Do Your Part

Good Mate For Boaters

Tips to help boaters keep our ocean clean and healthy while on the water and at the dock.

Green Boating For Boaters - A boat rests in front of the lighthouse in Prospect Harbor, Maine. Photo by Flickr User Justin Russell, used under a creative commons license.

Best boating practices help boaters look beyond the bow and make a difference for clean, healthy water.

Boating goes hand-in-hand with wildlife watching, swimming, fishing, snorkeling and diving—and each of these experiences is enhanced by the clean water needed for a healthy ocean.

Unfortunately, mishandling a boat can harm ecosystems, wildlife and water quality. Improper handling, irresponsible or neglectful vessel maintenance, and poor refueling, repair and storage habits all present environmental risks. Reducing these risks not only helps preserve clean water and protect the animals that live in it, but also keeps boaters and their families safe – and could even save them money.

Ocean Conservancy’s Good Mate program outlines best boating practices— practical steps you can use today. Click on the following links to learn more about how boaters can develop and incorporate environmentally friendly management strategies in six key areas:

The Good Mate Manual covers these topics in greater detail and also provides boaters with many informative and useful tips to be leaders in water protection. Electronic copies are available for download here.

Learn about the five easy ways that boaters can protect our ocean and waterways here.

It’s time to look beyond the bow and realize you can make a tremendous difference in preserving the health of the ocean and waterways.

 Oil and fuel

Diesel fuel and motor oil are not only toxic to people, plants and wildlife. They can also block life-giving sunlight in the water. Most oil pollution results from accidents and/or carelessness.

  • Refueling is when most spills happen. The U.S. Coast Guard recommends filling the tank only 90 percent to capacity to reduce the chance of spills from overfilling.
  • Even small oil spills spell trouble for water quality; bilge pumps can often discharge oil directly into the water. Use oil absorbent pads in the bilges of all boats with inboard engines. 
  • Inspect thru-hull fittings often. A sinking boat is not only a safety risk for passengers, but also leaks dangerous fuel, oil and chemicals into the water.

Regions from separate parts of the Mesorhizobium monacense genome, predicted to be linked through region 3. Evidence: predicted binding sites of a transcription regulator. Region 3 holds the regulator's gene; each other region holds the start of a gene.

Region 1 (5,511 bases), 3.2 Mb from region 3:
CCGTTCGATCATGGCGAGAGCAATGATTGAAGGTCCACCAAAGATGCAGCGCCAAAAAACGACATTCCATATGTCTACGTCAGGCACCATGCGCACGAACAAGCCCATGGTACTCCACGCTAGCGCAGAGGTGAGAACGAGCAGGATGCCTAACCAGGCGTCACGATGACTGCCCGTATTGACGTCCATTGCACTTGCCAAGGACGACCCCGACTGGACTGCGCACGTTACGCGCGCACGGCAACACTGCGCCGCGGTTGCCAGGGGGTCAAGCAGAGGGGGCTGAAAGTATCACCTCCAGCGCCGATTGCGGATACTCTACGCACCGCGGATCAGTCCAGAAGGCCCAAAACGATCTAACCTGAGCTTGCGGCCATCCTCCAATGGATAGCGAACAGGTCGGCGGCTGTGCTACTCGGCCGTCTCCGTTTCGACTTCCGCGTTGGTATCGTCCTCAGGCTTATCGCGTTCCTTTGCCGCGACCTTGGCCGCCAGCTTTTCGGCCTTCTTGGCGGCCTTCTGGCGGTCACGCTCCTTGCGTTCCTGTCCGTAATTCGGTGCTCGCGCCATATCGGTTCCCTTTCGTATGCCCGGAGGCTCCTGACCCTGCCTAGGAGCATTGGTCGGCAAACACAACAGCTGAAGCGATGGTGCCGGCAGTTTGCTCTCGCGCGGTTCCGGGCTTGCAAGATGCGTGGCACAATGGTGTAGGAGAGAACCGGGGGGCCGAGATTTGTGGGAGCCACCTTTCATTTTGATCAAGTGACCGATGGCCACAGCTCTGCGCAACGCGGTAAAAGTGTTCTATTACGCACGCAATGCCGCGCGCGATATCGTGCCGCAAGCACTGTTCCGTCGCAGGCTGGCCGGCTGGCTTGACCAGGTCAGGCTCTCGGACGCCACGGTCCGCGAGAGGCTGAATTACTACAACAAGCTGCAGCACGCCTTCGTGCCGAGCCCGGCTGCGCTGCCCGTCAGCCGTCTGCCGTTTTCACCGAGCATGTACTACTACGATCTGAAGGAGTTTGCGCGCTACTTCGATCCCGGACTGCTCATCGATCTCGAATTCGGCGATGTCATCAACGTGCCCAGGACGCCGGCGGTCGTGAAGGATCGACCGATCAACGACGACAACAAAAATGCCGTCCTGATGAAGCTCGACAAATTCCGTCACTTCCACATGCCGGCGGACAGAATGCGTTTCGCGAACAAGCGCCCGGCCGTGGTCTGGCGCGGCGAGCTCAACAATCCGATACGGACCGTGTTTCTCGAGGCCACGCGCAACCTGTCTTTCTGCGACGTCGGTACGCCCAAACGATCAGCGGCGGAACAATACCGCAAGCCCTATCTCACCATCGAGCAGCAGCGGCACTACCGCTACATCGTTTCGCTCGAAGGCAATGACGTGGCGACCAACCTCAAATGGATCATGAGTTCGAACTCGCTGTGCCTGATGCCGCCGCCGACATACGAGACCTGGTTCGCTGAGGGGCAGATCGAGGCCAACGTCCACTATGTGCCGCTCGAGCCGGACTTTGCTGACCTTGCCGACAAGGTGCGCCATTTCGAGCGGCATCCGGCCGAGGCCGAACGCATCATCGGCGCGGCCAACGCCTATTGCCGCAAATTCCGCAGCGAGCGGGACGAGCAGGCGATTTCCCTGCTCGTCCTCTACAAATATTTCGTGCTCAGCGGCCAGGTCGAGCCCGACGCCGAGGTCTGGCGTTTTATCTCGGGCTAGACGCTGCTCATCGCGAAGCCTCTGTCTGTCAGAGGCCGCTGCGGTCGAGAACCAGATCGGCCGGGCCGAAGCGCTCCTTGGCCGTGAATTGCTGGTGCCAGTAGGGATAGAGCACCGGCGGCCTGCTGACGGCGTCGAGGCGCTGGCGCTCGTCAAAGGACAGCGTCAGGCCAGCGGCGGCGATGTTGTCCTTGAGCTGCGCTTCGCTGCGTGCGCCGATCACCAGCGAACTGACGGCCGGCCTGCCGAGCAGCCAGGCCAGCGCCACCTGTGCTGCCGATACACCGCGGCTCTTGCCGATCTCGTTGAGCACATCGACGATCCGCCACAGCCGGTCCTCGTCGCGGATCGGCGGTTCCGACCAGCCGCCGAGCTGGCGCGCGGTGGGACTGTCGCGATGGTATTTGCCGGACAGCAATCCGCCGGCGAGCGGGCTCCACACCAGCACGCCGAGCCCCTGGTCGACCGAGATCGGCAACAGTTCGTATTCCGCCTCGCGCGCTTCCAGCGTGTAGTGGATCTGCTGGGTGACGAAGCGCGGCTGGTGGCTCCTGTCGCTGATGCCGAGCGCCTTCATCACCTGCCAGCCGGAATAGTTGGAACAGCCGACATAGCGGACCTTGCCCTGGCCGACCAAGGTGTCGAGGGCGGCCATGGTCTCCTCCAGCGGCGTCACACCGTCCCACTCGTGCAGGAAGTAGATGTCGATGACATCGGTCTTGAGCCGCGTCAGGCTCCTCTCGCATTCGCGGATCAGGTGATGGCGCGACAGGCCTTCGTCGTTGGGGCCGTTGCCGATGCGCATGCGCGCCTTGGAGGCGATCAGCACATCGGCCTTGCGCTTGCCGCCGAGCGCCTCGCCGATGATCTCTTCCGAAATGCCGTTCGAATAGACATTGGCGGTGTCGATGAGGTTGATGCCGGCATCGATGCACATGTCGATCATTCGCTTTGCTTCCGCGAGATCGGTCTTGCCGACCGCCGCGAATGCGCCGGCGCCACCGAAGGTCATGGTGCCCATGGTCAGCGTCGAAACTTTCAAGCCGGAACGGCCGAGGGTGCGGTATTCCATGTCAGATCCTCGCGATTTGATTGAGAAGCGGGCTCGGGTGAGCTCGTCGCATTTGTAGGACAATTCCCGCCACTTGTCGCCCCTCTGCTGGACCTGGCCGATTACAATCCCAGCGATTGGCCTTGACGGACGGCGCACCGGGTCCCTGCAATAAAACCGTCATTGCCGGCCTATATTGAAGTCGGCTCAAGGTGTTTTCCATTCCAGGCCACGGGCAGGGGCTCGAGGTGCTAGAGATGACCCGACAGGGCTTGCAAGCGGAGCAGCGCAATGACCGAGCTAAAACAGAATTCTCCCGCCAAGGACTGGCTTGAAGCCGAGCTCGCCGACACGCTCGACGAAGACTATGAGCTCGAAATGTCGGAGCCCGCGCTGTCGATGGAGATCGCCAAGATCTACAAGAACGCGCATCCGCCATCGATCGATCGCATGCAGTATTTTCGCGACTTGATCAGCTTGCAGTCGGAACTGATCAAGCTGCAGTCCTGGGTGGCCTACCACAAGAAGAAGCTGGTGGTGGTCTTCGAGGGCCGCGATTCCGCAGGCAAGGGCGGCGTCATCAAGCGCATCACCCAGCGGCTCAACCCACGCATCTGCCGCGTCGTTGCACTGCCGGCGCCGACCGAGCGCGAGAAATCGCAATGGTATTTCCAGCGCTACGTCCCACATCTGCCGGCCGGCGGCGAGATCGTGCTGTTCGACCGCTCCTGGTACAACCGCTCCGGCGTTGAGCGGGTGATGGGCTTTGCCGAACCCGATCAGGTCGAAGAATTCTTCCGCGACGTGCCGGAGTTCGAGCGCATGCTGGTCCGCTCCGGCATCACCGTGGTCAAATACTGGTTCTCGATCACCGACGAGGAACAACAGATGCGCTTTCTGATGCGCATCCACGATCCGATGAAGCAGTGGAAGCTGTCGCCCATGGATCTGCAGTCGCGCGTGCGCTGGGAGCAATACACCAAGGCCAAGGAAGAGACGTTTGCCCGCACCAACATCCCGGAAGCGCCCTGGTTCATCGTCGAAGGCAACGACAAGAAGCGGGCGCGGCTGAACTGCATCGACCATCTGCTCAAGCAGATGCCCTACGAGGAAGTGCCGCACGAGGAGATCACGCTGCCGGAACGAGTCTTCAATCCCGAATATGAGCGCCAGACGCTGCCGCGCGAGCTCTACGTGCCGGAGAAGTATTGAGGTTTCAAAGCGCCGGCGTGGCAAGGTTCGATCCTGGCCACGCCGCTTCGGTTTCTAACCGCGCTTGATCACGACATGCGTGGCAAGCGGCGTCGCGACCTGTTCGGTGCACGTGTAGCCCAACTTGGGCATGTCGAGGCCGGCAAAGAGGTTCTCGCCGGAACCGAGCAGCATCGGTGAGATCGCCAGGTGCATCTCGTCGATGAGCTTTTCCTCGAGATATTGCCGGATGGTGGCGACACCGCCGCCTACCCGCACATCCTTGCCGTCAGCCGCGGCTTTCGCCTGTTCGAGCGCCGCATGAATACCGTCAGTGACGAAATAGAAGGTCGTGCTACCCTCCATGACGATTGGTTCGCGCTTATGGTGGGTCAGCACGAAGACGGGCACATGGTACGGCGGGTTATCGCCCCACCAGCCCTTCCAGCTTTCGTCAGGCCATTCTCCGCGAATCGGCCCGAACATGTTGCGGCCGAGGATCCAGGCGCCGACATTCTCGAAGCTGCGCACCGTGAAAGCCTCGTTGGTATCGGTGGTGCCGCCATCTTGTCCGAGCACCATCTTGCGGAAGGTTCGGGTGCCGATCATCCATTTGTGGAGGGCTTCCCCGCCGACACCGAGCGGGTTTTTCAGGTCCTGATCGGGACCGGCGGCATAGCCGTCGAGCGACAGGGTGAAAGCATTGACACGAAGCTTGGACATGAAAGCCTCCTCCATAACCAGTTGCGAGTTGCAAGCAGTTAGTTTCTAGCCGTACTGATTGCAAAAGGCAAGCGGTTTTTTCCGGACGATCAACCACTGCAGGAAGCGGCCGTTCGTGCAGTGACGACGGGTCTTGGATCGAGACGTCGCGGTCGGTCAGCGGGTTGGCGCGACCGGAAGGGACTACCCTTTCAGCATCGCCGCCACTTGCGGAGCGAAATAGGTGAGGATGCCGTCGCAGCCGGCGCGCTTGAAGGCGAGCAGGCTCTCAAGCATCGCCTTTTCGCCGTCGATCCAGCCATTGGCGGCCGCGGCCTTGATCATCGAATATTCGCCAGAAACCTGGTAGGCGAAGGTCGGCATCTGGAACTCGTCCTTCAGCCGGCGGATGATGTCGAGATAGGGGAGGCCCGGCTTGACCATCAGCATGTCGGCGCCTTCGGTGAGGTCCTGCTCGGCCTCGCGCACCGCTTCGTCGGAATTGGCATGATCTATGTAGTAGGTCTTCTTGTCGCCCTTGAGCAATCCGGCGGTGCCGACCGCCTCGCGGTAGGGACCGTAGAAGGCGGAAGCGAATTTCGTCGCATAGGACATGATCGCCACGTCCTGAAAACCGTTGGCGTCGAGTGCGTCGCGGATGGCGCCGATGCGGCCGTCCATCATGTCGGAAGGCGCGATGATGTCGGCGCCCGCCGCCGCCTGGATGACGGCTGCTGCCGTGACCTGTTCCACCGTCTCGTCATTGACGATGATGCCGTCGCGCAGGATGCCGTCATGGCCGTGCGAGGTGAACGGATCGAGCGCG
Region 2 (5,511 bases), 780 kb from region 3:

• DO NOT use soaps to disperse spills – it is ILLEGAL.

 Sewage pollution

Think one boat doesn’t make a difference? A single overboard discharge of human waste in a shallow enclosed area like a bay can be detected across one square mile. Excess nutrients disrupt natural cycles and pose a human health hazard.

  • Install and use a marine sanitation device as required by law.
  • Sewage and chemicals from holding tanks readily contaminate water; patronize marinas that offer pump-out services. 
  • Bring portable toilets ashore for proper disposal.

 Vessel and maintenance repair

Sanding, cleaning, painting and degreasing boats can pose major threats to our waters. Particles of dust and paint in the water can block life-giving sunlight, and toxic substances from cleaners and antifouling compounds can sicken or kill marine life.

  • Use nonhazardous materials—if it’s hazardous to you, it’s hazardous to the environment.
  • Old batteries can leach dangerous lead or cadmium, and expired marine flares contain toxic materials, too, so dispose of them properly. 
  • When you paint your hull, choose products that are less dangerous to the environment than others.

 Marine debris

Trash in the water isn’t just an eyesore; it damages boats and threatens the well-being of marine wildlife. It also undermines tourism and economic activities that create jobs. But there’s good news. Litter in the water is entirely preventable.

  • Bring your food containers, cigarette butts and other trash back to shore and recycle when possible.
  • Let your marina know if it can provide better waste collection facilities. 
  • Boaters are known for being good stewards and routinely picking up trash. For greater impact, raise awareness and collect data on what’s out there by participating in Ocean Conservancy’s International Coastal Cleanup.

 Stormwater runoff

At marinas, storm drains can carry pollutants – including toxic metals from boat hull scraping and sanding, oil and grease, detergents, litter, and hazardous bilge waste – directly into the water.

  • Use nontoxic cleaning products.
  • Discard worn motor parts carefully so oil doesn’t wash from them into storm drains. 
  • Dispose of trash properly in onshore bins.

 Vessel operation

Marinas and individual boaters must play a role in reducing vessel operation damage. Vessel operation damage occurs whenever improper handling, irresponsible use or neglect of a vessel results in damages to the environment. The effects can be costly.

  • Anchors aweigh: Choose anchor sites carefully and use proper techniques to avoid damaging sensitive habitat.
  • Avoid boating in shallow water, where you can stir up sediments and disturb underwater habitat—not to mention damage your propeller, hull and engine if you run aground. 
  • Know where to go slow to prevent shore-damaging wakes.

Join the Fight for a Healthy Ocean

Help keep the ocean healthy for sea turtles, polar bears, whales and people like you.

Features

Good Mate

Ocean and waterway conservation for boaters and marina operators.

Good Mate for Marinas

When you take the steps to green your marina, everyone wins: clean water is good for boating and for business.

Ocean Conservancy makes careful use of your support, and holds high ratings from charity watchdogs.
BBB Accredited Charity Charity Navigator - your guide to intelligent giving